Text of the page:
05 May 2021
Why is the recognition of animal sentience in law important?
11 May 2021 | Madeleine Campbell
Madeleine Campbell is a European Veterinary Specialist in Animal Welfare Science, Ethics and Law. She currently chairs the BVA's Ethics and Welfare Advisory Panel and has a particular interest in the societal intersection of ethics, law and policy. In this blog, Madeleine considers the role of sentience in animal ethics and why its recognition in law is important.
The issue of animal sentience has permeated my working life in recent years. It surfaced during discussions whilst I was on BVA’s Brexit working group; it was a crucial consideration when I was writing a book chapter about why humans treat some animals differently from others; the relevance of animal sentience to ethical research was something on which I was asked to speak at a conference; and most recently BVA’s Ethics and Welfare Advisory Panel which I chair has been working on BVA’s position statement on animal sentience. All of this has given me ample opportunity to ponder not only the role of sentience in twenty-first century animal ethics, but also why the recognition of animal sentience in law is so important.
How do you define sentience?
Definitions of sentience are complex and nowadays incorporate not only the ability to suffer (both physically and psychologically), but also to experience one’s own life at some conscious level. The definition made by the Global Animal Law Project and adopted by BVA reflects all of these aspects: ‘Sentience shall be understood to mean the capacity to have feelings, including pain and pleasure, and implies a level of conscious awareness.’
Societal concern about animal sentience has been evident since at least 1789, when Jeremy Bentham suggested that what mattered from a moral point of view was not whether animals could reason, nor whether they could talk, but simply whether they could suffer. That concern has underwritten the development of subsequent British animal welfare legislation. Whereas protections of animals (such as they were) had previously been derived from the fact that animals were treated and protected as someone’s property, from the 1876 Cruelty to Animals Act onwards animals were legally afforded protections for their own sake, because of their perceived ability to suffer.
Increasing concern in the UK and the need for new legislation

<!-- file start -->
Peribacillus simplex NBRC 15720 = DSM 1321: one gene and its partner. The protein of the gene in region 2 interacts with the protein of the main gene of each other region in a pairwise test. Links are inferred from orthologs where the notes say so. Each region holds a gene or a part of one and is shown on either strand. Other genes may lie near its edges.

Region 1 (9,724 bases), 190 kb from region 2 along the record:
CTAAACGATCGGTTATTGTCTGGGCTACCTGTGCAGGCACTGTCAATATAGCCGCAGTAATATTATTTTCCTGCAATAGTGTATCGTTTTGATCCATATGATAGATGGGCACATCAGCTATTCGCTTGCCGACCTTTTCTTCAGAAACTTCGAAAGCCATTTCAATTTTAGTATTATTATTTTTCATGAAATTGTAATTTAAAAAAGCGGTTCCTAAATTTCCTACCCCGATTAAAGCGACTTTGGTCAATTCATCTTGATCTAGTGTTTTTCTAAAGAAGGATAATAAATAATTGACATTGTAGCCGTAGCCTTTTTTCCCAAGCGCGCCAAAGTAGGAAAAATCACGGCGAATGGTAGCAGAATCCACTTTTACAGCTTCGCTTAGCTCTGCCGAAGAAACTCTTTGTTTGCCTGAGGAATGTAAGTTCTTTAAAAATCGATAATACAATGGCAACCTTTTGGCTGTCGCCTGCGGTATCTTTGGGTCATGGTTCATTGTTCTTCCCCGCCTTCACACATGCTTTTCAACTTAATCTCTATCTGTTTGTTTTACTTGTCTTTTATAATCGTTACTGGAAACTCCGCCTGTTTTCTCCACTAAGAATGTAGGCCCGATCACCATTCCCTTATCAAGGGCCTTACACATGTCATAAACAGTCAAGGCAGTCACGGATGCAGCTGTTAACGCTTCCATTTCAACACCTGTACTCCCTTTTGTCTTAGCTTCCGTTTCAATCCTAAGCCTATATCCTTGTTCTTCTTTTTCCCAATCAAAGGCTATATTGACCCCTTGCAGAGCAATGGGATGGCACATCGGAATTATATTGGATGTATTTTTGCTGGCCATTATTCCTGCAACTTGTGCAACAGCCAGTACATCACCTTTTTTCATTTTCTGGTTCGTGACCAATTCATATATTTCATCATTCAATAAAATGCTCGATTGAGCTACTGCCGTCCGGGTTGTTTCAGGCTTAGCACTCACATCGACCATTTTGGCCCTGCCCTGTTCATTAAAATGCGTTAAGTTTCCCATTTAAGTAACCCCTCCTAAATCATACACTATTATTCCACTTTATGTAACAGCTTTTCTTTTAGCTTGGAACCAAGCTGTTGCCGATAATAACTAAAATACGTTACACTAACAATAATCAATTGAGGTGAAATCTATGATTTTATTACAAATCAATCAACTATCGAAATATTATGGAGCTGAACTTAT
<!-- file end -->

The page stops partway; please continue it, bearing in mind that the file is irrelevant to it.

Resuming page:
Our understanding of sentience is central to the ever-evolving relationship between humans and animals, the importance of which (in terms of zoonoses, climate change and human wellbeing) has become more apparent than ever during the Covid pandemic. That human-animal interaction is something which is of increasing concern to British society. In 2017 there was widespread public outcry at the prospect of the Government failing to transpose the recognition of animal sentience from European to British legislation via the Withdrawal Bill. Not withstanding the fact that there was some genuine confusion about the Government’s legislative intentions and acknowledgement of animal sentience, that outcry evidenced how strongly the British public feels about perceived insults to animal welfare. The introduction of the 2017 draft Animal Welfare (Sentencing and Recognition of Sentience) Billrecognised such strength of feeling.
The need for new British legislation recognising animal sentience derives from differences in duties imposed by European and British legislation at the point at which the UK left the EU. European legislation (Article 13 of the Treaty of Lisbon) imposed a duty upon governments to pay full regard to animal welfare requirements when drafting and implementing a wide range of legislation ‘since animals are sentient beings’. British Animal Welfare Legislation (the Animal Welfare Act (2006)) imposes obligations upon ‘responsible person(s)’ to safeguard against ‘unnecessary suffering’ but it says nothing about governments. Thus, once the UK left the EU the animal sentience-based duty upon government to pay due regard to animal welfare when drafting policy was lost.
The current UK Government, like all of its recent predecessors, is publicly committed to upholding and enhancing animal welfare. The loss of the duty upon governments which was required by Article 13 of the Treaty of Lisbon represents a very real threat of a diminution of animal welfare standards, particularly when juxtaposed against the pressing economic need upon government to make new trade deals. A new legislative requirement upon the UK Government to recognise and give due consideration to animal sentience is an important tool for ensuring that animal welfare is protected post-Brexit.
If animal welfare protection is to be comprehensive, however, consideration of animal sentience in a legislative context needs also be more wide ranging. Use needs to be made of the provisions which exist under The Animal Welfare Act (2006) and the Animals (Scientific Procedures) Act 2013 for the ‘appropriate national authority’ or the Secretary of State (respectively) to reconsider evidence about which animals are sentient. That having been done, current anomalies which exist between the Animal Welfare Act (2006) and the Animals (Scientific Procedures) Act 2013 in terms of which animals (vertebrates and invertebrates) and which pre-natal animal forms are protected need to be resolved. The persistence of these anomalies indicates that the welfare of some sentient animals or animal forms is currently not sufficiently protected.
The UK led the world back in 1876 in enacting animal welfare legislation. The Government has the opportunity now to reaffirm Britain’s national commitment to high animal welfare standards and to use that commitment not only to reassure the British public, but also as an international selling point for British agriculture and services.
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